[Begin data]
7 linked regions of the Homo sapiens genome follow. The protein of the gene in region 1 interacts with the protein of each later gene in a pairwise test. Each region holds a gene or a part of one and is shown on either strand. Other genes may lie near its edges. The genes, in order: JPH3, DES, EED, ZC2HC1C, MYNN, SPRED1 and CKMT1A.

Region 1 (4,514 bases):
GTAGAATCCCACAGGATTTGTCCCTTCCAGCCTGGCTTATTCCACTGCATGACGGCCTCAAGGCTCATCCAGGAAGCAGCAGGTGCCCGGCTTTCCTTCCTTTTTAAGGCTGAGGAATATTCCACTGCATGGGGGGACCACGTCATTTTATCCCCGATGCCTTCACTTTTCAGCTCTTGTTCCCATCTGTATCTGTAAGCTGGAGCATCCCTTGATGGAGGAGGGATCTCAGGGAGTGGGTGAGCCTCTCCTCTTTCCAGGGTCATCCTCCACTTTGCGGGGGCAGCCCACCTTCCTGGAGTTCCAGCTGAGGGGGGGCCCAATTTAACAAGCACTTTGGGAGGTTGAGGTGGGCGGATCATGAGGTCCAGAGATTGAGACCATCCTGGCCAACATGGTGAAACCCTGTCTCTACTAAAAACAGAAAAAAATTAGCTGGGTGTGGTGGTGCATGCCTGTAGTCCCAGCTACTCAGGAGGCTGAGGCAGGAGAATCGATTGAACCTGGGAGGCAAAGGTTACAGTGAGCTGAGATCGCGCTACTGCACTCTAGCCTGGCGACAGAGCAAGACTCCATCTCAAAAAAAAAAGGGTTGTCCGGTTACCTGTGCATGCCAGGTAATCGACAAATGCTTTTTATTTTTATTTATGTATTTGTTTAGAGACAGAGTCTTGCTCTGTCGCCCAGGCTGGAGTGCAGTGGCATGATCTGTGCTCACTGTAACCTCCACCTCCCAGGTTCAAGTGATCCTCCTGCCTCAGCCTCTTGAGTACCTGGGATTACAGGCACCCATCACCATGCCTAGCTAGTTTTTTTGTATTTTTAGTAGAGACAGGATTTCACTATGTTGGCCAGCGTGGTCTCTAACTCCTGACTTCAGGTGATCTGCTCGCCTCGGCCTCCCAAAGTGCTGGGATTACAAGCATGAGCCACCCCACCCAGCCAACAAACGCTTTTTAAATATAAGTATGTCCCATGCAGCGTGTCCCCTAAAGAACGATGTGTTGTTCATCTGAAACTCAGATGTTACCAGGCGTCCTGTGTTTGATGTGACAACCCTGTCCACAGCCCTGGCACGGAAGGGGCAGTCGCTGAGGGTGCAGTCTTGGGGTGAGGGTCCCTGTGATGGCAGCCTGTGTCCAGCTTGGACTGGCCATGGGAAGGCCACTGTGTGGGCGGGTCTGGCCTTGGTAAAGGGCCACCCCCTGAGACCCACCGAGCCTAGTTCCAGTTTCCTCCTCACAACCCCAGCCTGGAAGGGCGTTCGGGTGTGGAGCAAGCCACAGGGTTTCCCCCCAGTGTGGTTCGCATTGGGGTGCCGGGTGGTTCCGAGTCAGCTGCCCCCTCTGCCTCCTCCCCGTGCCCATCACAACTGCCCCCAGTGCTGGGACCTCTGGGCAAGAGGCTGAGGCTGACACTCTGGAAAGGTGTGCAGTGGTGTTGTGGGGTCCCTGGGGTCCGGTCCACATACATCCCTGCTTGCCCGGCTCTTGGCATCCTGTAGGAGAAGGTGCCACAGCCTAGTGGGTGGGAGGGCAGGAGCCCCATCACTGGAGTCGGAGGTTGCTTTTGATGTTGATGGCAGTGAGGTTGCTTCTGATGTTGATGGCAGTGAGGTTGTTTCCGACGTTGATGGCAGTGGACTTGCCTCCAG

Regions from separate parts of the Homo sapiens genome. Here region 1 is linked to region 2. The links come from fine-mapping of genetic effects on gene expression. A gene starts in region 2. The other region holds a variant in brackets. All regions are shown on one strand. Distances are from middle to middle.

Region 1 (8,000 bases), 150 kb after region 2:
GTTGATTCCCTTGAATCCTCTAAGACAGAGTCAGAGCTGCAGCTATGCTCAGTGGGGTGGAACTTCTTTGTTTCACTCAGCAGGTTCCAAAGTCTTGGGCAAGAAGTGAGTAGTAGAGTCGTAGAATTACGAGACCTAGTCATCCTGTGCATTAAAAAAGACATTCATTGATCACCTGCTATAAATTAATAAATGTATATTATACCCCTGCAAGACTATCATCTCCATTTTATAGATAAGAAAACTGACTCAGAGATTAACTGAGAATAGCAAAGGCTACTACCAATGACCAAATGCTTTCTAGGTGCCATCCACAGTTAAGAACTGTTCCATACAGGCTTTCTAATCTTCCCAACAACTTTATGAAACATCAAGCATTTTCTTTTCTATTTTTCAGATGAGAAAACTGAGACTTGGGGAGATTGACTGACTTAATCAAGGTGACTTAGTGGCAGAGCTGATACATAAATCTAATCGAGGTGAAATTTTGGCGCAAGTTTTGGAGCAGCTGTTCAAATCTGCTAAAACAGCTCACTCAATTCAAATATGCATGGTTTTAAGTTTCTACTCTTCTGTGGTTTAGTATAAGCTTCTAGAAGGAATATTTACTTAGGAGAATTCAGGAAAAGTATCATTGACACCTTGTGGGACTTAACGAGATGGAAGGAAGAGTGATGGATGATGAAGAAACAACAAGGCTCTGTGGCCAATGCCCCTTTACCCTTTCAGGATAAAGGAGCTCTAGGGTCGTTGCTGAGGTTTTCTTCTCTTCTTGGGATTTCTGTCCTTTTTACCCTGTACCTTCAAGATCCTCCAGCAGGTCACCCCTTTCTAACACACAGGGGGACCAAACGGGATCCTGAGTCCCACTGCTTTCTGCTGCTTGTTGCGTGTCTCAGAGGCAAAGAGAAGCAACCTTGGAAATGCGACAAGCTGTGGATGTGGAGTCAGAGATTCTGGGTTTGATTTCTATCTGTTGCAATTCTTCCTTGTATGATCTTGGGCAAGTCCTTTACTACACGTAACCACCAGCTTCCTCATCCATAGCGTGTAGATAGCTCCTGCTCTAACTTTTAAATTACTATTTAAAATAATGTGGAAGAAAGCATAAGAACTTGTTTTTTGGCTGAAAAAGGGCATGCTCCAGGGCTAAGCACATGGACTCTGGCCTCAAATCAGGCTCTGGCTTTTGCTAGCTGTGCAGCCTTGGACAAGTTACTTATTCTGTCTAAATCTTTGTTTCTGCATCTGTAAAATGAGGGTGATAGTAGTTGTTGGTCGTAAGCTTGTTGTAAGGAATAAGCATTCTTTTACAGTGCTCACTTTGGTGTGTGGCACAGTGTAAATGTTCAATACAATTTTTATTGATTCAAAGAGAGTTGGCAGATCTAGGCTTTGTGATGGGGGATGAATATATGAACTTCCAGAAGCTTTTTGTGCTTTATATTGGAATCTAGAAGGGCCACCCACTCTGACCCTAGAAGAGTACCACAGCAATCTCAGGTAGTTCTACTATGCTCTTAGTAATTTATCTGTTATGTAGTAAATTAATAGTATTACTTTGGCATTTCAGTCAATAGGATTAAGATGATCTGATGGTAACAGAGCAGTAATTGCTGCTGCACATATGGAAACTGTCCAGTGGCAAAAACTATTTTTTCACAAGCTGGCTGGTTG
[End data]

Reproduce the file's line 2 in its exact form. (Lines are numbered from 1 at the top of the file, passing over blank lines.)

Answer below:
Region 1 (4,514 bases):